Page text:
Monday, December 28, 2009

Defending Avatar

I recently had the pleasure of seeing the blockbuster film Avatar in 3D. Although it's difficult for me to sit through a 160-minute film, no matter how captivating it is, I really enjoyed this one, and not just because of the amazing visuals. Of course, it's impossible to see the film without noting the myriad political and social statements that James Cameron makes. Much of the film revolves around humans attempting to exploit the resources of a distant inhabited moon, to the detriment of the native humanoid population there. Earth has become war-torn and devoid of natural resources, so humanity is willing to kill the alien race in order to access the moon's precious minerals.

My friends have been vocal about how transparent these themes are. People seem insulted by the fact that the film hits you over the head with the white guilt concept. I don't mind that so much. What's the merit in making it more subtle? This goes so far as to suggest that James Cameron shouldn't be making movies, because he's white, and that he should step aside and let actual members of oppressed minorities make movies (because apparently they don't). Kind of ridiculous.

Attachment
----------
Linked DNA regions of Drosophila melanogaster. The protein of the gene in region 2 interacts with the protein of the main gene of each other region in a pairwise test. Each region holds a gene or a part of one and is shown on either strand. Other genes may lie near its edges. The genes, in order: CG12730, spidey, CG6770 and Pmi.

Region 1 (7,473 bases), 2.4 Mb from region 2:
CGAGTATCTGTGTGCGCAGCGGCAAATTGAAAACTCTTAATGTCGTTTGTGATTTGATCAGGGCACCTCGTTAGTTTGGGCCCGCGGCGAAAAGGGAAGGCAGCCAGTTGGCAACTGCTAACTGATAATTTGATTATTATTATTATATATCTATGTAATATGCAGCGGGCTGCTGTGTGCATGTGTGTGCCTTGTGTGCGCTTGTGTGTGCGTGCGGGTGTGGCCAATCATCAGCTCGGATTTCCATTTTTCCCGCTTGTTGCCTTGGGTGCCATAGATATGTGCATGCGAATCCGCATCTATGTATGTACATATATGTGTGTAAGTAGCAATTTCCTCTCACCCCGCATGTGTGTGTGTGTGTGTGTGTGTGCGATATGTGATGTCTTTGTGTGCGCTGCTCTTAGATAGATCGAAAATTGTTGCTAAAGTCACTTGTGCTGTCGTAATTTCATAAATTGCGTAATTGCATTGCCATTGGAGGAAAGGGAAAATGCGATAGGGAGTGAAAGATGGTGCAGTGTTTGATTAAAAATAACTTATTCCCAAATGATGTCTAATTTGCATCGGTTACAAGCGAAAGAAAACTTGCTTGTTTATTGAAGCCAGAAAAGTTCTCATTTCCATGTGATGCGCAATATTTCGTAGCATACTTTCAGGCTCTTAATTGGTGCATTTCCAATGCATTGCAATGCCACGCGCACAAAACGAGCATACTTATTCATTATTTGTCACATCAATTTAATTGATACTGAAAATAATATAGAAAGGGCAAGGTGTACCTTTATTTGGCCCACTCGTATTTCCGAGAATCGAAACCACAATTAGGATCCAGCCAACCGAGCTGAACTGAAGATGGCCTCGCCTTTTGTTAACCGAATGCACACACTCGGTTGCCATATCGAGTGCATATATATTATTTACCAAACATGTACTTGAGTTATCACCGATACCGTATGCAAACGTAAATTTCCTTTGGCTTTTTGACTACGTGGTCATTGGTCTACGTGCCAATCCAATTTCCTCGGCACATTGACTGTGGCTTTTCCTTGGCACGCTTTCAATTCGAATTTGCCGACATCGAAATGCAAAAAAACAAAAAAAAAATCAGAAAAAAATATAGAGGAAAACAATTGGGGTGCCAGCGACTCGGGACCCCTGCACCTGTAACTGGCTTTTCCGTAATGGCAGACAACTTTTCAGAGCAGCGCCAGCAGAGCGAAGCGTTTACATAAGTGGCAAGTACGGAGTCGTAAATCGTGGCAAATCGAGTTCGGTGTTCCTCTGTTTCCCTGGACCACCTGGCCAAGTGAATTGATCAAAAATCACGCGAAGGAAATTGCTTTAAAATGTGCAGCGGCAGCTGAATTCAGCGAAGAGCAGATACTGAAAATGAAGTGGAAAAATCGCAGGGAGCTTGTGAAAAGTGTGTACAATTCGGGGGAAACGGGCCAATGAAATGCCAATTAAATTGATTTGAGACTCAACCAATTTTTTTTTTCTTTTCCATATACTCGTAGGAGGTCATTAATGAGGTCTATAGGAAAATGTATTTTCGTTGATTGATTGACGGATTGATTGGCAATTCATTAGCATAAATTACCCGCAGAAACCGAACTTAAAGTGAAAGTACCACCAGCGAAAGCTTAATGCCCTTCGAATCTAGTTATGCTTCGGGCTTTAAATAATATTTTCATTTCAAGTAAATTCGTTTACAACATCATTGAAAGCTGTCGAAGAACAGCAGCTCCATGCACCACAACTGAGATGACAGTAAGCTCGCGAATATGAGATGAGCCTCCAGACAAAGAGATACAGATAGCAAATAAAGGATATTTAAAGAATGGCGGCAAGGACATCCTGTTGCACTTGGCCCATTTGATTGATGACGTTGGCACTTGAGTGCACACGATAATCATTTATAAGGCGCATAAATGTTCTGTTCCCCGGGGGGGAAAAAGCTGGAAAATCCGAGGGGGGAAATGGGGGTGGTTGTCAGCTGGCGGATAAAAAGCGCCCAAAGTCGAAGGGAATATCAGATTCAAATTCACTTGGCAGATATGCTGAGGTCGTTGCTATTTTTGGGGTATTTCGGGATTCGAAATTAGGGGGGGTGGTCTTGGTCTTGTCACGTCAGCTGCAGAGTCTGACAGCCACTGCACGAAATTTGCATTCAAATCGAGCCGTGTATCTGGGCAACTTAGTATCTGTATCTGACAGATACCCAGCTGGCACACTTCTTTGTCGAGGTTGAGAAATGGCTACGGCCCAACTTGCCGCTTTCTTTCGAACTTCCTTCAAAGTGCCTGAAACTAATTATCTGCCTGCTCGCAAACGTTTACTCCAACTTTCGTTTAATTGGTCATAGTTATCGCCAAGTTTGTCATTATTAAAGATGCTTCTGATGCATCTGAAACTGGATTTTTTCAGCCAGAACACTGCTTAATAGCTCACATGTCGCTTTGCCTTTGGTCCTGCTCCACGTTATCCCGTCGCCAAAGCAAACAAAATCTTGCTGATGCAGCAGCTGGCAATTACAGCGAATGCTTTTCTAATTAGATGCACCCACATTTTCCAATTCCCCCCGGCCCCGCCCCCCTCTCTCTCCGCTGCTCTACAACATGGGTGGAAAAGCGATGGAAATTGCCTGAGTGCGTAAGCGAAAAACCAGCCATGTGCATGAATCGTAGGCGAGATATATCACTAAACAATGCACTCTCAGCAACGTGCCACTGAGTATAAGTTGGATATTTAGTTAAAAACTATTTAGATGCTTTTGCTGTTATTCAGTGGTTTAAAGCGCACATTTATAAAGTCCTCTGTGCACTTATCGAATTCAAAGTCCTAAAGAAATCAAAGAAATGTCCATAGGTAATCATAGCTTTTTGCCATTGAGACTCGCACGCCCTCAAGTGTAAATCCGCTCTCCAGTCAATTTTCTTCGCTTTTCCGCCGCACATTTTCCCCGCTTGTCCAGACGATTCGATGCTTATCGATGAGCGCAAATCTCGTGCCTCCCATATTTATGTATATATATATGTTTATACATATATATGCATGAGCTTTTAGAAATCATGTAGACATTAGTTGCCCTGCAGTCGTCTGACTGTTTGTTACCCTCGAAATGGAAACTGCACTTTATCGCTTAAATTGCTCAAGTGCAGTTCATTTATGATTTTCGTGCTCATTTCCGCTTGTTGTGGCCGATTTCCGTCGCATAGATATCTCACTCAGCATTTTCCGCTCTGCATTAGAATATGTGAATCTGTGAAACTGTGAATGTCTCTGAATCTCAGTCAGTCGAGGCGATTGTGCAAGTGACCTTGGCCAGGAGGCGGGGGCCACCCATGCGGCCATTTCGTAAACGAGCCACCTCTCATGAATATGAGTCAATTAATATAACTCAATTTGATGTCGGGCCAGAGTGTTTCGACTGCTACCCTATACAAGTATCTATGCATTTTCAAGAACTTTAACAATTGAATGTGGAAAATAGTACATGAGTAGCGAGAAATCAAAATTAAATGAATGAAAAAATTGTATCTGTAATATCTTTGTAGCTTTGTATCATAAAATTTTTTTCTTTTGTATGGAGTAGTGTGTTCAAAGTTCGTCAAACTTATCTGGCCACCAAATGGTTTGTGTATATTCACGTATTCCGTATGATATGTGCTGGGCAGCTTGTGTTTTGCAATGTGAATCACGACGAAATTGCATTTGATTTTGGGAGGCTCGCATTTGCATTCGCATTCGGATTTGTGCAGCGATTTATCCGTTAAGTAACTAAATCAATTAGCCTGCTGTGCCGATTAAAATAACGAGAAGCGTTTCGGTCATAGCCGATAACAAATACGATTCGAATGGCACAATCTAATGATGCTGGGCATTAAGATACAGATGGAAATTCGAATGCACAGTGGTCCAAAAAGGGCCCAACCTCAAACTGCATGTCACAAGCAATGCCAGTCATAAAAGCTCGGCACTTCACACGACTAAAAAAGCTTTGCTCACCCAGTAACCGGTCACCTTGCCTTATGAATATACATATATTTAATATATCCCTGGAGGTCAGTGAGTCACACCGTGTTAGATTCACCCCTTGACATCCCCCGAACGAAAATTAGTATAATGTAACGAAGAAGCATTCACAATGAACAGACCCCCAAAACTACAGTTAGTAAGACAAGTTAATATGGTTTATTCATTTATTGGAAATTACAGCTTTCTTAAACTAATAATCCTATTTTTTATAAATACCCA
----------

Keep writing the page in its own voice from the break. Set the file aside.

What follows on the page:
Another cool theme in the movie deals with the evils of capitalism. People on Earth were so obsessed with their stock dividends that they didn't care if the corporations they invested in were committing genocide to improve their bottom line.

I also liked the parallels between Avatar and American imperialism. The humans in Avatar used phrases like "stay the course" and "we'll fight terror with terror." In addition, they thought the solution to dealing with the people on the distant moon was to impose our own values and norms on them, when in reality they were perfectly fine with their own lifestyle.

I think there are a lot of lessons to be learned from Avatar, some subtle and some not-so-subtle. It may not be a sophisticated art film filled with metaphors and symbolism, but it wasn't trying to be that. A lot of its social commentary is very valid, relevant and timely.

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